Andrew Morley, Chair of the Campus Educational Trust said:

‘The CET will continue to engage with any party who shares its commitment to realising a youth justice system that makes our communities safer by delivering better life chances for those young people in contact with the justice system, and so reduce reoffending.

We continue to share our experience and expertise with Government and as part of this continue to make the case for an ecosystem that includes specialist community provision that can deliver the educational and broader support elements of any rehabilitation programme outside of custody.

Despite being disappointed by the Department for Education’s decision in 2017 to withdraw its support for establishing the Campus as a Free School, we are in discussion with a range of partners in delivering this through a different route and so provide an opportunity to prove the value of such provision.’



Andrew Morley



Graham Robb

Acting Executive Director



The MoJ has today published their response to the Lammy Review, which can be viewed here.

CET welcome the vision document compiled for the Secretary of State by the MoJ Secure Schools project team, part of the MoJ’s Offender Reform and Commissioning Group.  Campus welcome our involvement in the thinking and development of this vision and see  ourselves as part of the spectrum of provision linking secure and community provisions.
At the heart of our vision are our desired outcomes/targets
  • Educational attainment and progression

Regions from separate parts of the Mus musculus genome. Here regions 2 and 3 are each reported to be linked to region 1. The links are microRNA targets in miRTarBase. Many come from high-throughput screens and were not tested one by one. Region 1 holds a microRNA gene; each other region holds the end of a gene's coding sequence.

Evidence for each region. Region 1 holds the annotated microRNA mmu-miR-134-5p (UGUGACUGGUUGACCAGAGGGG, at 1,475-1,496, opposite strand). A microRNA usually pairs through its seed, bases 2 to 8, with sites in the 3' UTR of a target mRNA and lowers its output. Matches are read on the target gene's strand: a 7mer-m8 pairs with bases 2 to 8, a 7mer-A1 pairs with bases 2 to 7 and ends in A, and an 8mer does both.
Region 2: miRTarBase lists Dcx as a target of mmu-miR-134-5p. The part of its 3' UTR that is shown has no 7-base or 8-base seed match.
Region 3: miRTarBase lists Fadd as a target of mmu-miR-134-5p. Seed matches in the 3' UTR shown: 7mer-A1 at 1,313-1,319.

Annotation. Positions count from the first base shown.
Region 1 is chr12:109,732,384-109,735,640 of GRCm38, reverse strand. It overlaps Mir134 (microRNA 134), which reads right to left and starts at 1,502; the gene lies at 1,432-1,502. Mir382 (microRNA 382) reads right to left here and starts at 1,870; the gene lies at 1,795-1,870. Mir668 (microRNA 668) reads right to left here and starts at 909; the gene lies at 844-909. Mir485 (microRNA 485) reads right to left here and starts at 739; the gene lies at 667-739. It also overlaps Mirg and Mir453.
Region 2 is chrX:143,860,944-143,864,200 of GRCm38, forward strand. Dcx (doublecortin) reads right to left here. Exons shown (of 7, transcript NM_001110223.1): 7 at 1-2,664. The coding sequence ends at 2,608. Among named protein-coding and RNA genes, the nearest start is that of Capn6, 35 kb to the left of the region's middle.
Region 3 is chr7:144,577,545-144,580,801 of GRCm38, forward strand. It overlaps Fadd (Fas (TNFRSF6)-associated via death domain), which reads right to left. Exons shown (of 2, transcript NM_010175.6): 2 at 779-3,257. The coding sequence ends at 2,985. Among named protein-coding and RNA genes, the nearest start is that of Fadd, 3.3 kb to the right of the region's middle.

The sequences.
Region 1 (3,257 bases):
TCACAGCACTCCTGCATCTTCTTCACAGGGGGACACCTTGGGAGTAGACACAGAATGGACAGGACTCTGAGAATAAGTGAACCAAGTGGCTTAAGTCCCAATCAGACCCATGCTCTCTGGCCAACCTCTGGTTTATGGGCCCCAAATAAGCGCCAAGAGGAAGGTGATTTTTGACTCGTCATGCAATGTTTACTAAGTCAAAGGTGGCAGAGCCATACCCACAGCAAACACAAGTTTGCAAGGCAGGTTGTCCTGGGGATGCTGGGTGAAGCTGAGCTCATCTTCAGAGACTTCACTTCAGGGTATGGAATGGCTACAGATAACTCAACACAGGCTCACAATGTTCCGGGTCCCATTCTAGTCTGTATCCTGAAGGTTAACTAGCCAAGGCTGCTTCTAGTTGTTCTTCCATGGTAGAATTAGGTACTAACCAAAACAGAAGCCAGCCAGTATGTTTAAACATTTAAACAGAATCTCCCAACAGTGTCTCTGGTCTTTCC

• Health and wellbeing
  • Reducing offending

Andrew Morley, CET Chair

The BBC’s One Show visited the Alternative Provision School of the Year, managed by one of CET’s Board Members, Anna Cain.


Alex Jones described The Boxing Academy as “A unique school that’s developed a hard-hitting approach to keep their pupils on the straight and narrow”


The programme is available on the BBC iPlayer until the end of October.

We welcome David Lammy’s report.  It confirms what many working in and around the criminal justice system have suspected about discrimination and bias; but his analysis, and critically his recommendations, provide the basis for action.  The Campus works with young people who have had contact with the criminal justice system and have for some time championed the role of education in providing young people with the opportunities and skills to break away from offending.  We are therefore particularly interested in the recommendation around deferring prosecutions to allow for an intervention.  David is to be congratulated for his work on this and we call on Government to action his recommendations.

Andrew Morley, Chair, Campus Educational Trust

The full report is available here.